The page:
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3rd Trimester

Third Trimester

Congratulations – you’re in the home stretch! The last three months can come with some additional weight gain and aches and pains, but it helps to remember that your bundle of joy will be here soon.

Don’t rush your baby’s due date. While you may be more than ready for your baby to arrive, your little one needs to spend as much time in the womb as possible. Babies aren’t fully developed until at least 39 weeks of pregnancy. If your pregnancy is healthy, wait for labor to begin on its own. Babies born even a few weeks early can experience serious medical complications. For more information on the risks of inducing labor early, visit the March of Dimes website.

Prepare for labor and delivery. Now’s the time to talk to your health care provider about a birthing plan which will help you determine how you’d like to deliver. Some topics to address: your preferred medical facility or hospital, whether you do or do not want pain medication, such as an epidural or if you have any nontraditional preferences like a water birth. Don’t forget to sign up for labor, delivery and newborn care classes. These are generally offered for free at your local health care center. Now is also a great time to pack your hospital bag, determine who will attend the birth and decide what kind of support you’ll have once the baby comes.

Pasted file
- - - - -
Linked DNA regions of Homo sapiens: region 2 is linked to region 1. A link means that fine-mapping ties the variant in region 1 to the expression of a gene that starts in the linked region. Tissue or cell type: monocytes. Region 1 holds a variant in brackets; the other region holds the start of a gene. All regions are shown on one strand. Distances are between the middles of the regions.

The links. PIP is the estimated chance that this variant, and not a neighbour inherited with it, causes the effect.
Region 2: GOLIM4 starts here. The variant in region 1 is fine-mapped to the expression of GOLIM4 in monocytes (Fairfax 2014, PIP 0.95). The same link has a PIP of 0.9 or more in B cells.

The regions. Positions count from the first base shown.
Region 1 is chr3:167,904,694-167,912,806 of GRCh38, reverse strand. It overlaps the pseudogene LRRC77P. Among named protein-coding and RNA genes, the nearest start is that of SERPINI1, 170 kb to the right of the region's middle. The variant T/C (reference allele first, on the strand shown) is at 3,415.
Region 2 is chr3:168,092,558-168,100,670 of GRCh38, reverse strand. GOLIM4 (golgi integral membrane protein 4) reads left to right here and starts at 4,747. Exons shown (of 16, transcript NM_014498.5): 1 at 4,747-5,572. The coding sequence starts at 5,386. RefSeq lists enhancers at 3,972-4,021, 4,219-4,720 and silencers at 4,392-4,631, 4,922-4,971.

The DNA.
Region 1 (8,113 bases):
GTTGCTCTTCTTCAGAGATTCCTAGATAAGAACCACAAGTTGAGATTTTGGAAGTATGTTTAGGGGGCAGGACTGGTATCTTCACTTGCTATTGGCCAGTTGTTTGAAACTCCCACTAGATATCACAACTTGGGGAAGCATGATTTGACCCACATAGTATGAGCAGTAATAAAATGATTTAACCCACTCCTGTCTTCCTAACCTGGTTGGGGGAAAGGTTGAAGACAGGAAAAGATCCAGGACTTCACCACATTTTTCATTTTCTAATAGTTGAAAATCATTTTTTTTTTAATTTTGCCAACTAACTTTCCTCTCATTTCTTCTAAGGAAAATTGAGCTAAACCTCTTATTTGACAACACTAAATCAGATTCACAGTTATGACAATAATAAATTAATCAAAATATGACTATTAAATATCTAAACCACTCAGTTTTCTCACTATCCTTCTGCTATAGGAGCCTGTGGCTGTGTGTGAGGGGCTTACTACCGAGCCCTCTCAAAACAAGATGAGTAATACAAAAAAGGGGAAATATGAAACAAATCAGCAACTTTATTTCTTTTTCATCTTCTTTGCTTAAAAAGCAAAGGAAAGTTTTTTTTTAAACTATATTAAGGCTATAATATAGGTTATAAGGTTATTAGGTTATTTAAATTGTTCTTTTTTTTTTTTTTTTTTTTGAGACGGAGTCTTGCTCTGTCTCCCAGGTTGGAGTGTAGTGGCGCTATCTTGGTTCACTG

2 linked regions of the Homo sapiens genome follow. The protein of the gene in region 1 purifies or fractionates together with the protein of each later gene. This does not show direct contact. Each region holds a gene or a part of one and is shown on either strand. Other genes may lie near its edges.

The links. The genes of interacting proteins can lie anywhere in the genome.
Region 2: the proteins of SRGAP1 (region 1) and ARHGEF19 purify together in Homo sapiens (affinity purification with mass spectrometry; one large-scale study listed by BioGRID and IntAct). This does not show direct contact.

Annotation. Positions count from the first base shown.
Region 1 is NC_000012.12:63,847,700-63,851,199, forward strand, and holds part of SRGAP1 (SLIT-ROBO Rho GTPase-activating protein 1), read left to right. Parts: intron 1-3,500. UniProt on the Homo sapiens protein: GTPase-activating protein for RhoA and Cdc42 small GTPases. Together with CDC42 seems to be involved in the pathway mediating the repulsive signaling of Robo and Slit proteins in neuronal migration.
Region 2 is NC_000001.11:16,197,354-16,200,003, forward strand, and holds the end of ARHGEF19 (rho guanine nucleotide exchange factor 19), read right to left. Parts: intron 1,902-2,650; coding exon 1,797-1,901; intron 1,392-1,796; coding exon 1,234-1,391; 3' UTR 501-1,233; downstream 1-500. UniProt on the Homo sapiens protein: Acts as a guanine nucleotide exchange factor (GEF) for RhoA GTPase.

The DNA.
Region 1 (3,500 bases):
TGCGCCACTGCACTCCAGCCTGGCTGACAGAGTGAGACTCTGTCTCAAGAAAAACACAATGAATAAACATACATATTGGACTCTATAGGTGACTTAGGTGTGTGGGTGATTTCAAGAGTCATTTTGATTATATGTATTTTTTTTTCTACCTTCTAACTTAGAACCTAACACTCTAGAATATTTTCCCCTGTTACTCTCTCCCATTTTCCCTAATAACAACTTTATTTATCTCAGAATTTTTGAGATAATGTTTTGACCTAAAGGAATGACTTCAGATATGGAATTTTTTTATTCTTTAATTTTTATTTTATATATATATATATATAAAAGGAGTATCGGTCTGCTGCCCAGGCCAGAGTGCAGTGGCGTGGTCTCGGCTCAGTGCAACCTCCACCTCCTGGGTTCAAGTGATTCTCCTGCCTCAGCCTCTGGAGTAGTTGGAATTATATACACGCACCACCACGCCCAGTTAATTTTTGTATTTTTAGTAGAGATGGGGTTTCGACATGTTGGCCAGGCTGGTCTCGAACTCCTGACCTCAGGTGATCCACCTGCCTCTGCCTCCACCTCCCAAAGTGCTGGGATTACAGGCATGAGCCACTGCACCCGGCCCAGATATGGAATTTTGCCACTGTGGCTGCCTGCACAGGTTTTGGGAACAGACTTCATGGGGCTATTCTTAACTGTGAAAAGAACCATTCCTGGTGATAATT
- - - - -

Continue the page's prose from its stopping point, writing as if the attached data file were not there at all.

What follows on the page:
Learn about breastfeeding. Breast milk is the best food for most babies in their first year of life and it should be the exclusive food for your baby from birth to six months. Mother’s breast milk protects babies from many illnesses, provides the vital nutrients the baby needs to grow and develop and helps moms lose pregnancy weight faster. Additionally, breast-fed babies experience fewer ear, lung and urinary tract infections and are less likely to have asthma, certain cancers, obesity and diabetes later in life. And breast milk is free! For more information on breastfeeding, visit the March of Dimes website.

Gather supplies you’ll need for your newborn. Sure, there’s no shortage of fancy baby gadgets on the market, but in reality newborns need only a handful of key supplies. Buy or borrow basic baby gear like towels and washcloths, clothes, a safety approved crib and crib linens, diapering supplies and a car seat.

Get vaccinated against the flu. Get vaccinated against the flu if you haven’t already. Pregnant women are at high risk for severe illness and complications from the flu including premature labor and delivery. Pregnant women can receive a dose of the inactivated (killed) flu vaccine at anytime during the pregnancy. The flu vaccine is recommended for everyone over the age of 6 months, so it’s important that women get the flu vaccine every year, even when they are not pregnant.  

Get your Tdap vaccine! The Tdap vaccine provides both mom and baby with protection against pertussis (whooping cough). Whooping cough causes serious illness in infants less than 6 months of age; over half of infants who get pertussis end up in the hospital. Pregnant women should receive a dose of Tdap preferably at 27 through 36 weeks’ gestation to ensure the baby is protected at birth against this serious disease. It is also important that all family members and caregivers receive a dose of Tdap before the baby arrives if they have not received a dose of Tdap previously.